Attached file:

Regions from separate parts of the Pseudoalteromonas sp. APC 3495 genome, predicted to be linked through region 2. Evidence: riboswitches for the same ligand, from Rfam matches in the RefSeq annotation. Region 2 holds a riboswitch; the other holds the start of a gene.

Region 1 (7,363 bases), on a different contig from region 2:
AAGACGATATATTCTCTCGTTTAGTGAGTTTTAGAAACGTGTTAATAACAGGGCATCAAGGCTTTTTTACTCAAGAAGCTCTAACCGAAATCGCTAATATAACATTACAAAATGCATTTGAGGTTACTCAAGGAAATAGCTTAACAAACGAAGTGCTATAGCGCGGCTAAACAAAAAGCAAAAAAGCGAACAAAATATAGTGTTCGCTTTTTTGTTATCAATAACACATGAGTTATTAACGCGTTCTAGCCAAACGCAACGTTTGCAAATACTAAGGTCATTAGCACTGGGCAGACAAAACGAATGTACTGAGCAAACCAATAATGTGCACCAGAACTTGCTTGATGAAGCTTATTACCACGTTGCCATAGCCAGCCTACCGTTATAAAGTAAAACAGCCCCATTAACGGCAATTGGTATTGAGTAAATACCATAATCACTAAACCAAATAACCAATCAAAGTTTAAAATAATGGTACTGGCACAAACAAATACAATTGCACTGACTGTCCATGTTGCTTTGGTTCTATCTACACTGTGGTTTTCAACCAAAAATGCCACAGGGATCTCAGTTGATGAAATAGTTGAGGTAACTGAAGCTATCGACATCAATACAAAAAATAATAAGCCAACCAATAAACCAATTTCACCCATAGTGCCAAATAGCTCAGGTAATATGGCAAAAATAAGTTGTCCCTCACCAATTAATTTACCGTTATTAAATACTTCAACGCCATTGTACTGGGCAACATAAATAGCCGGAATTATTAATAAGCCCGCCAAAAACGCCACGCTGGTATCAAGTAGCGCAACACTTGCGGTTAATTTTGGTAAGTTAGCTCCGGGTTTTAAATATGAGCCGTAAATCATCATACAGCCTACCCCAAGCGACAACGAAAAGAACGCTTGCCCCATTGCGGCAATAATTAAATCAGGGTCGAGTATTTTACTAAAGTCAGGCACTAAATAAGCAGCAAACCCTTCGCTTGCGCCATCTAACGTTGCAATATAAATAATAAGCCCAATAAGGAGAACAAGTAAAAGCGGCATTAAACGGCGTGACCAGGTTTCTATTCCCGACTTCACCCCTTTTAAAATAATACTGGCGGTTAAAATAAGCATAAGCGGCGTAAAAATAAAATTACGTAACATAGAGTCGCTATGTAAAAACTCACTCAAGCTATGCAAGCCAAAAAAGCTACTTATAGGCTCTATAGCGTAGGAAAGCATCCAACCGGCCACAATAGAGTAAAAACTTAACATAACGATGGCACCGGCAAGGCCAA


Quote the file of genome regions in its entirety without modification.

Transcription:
Regions from separate parts of the Pseudoalteromonas sp. APC 3495 genome, predicted to be linked through region 2. Evidence: riboswitches for the same ligand, from Rfam matches in the RefSeq annotation. Region 2 holds a riboswitch; the other holds the start of a gene.

Region 1 (7,363 bases), on a different contig from region 2:
AAGACGATATATTCTCTCGTTTAGTGAGTTTTAGAAACGTGTTAATAACAGGGCATCAAGGCTTTTTTACTCAAGAAGCTCTAACCGAAATCGCTAATATAACATTACAAAATGCATTTGAGGTTACTCAAGGAAATAGCTTAACAAACGAAGTGCTATAGCGCGGCTAAACAAAAAGCAAAAAAGCGAACAAAATATAGTGTTCGCTTTTTTGTTATCAATAACACATGAGTTATTAACGCGTTCTAGCCAAACGCAACGTTTGCAAATACTAAGGTCATTAGCACTGGGCAGACAAAACGAATGTACTGAGCAAACCAATAATGTGCACCAGAACTTGCTTGATGAAGCTTATTACCACGTTGCCATAGCCAGCCTACCGTTATAAAGTAAAACAGCCCCATTAACGGCAATTGGTATTGAGTAAATACCATAATCACTAAACCAAATAACCAATCAAAGTTTAAAATAATGGTACTGGCACAAACAAATACAATTGCACTGACTGTCCATGTTGCTTTGGTTCTATCTACACTGTGGTTTTCAACCAAAAATGCCACAGGGATCTCAGTTGATGAAATAGTTGAGGTAACTGAAGCTATCGACATCAATACAAAAAATAATAAGCCAACCAATAAACCAATTTCACCCATAGTGCCAAATAGCTCAGGTAATATGGCAAAAATAAGTTGTCCCTCACCAATTAATTTACCGTTATTAAATACTTCAACGCCATTGTACTGGGCAACATAAATAGCCGGAATTATTAATAAGCCCGCCAAAAACGCCACGCTGGTATCAAGTAGCGCAACACTTGCGGTTAATTTTGGTAAGTTAGCTCCGGGTTTTAAATATGAGCCGTAAATCATCATACAGCCTACCCCAAGCGACAACGAAAAGAACGCTTGCCCCATTGCGGCAATAATTAAATCAGGGTCGAGTATTTTACTAAAGTCAGGCACTAAATAAGCAGCAAACCCTTCGCTTGCGCCATCTAACGTTGCAATATAAATAATAAGCCCAATAAGGAGAACAAGTAAAAGCGGCATTAAACGGCGTGACCAGGTTTCTATTCCCGACTTCACCCCTTTTAAAATAATACTGGCGGTTAAAATAAGCATAAGCGGCGTAAAAATAAAATTACGTAACATAGAGTCGCTATGTAAAAACTCACTCAAGCTATGCAAGCCAAAAAAGCTACTTATAGGCTCTATAGCGTAGGAAAGCATCCAACCGGCCACAATAGAGTAAAAACTTAACATAACGATGGCACCGGCAAGGCCAA